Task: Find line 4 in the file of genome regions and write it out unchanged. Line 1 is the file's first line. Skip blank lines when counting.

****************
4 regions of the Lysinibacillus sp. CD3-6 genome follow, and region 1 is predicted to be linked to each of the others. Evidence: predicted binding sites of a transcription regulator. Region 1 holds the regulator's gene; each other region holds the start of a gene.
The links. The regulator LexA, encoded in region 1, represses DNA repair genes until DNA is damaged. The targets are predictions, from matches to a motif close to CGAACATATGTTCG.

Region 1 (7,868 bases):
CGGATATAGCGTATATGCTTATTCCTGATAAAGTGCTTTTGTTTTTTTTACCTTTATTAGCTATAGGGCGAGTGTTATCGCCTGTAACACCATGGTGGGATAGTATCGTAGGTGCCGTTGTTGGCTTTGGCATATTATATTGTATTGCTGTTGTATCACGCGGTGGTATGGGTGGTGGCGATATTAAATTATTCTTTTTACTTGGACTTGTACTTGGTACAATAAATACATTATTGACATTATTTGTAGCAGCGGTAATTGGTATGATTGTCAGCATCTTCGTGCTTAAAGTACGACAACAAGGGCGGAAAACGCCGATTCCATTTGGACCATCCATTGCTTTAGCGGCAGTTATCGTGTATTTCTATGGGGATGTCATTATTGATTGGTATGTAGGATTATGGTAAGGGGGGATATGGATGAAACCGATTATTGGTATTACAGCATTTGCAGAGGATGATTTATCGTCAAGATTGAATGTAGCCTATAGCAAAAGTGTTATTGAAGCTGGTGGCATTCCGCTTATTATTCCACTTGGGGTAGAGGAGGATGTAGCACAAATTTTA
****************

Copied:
CGGATATAGCGTATATGCTTATTCCTGATAAAGTGCTTTTGTTTTTTTTACCTTTATTAGCTATAGGGCGAGTGTTATCGCCTGTAACACCATGGTGGGATAGTATCGTAGGTGCCGTTGTTGGCTTTGGCATATTATATTGTATTGCTGTTGTATCACGCGGTGGTATGGGTGGTGGCGATATTAAATTATTCTTTTTACTTGGACTTGTACTTGGTACAATAAATACATTATTGACATTATTTGTAGCAGCGGTAATTGGTATGATTGTCAGCATCTTCGTGCTTAAAGTACGACAACAAGGGCGGAAAACGCCGATTCCATTTGGACCATCCATTGCTTTAGCGGCAGTTATCGTGTATTTCTATGGGGATGTCATTATTGATTGGTATGTAGGATTATGGTAAGGGGGGATATGGATGAAACCGATTATTGGTATTACAGCATTTGCAGAGGATGATTTATCGTCAAGATTGAATGTAGCCTATAGCAAAAGTGTTATTGAAGCTGGTGGCATTCCGCTTATTATTCCACTTGGGGTAGAGGAGGATGTAGCACAAATTTTA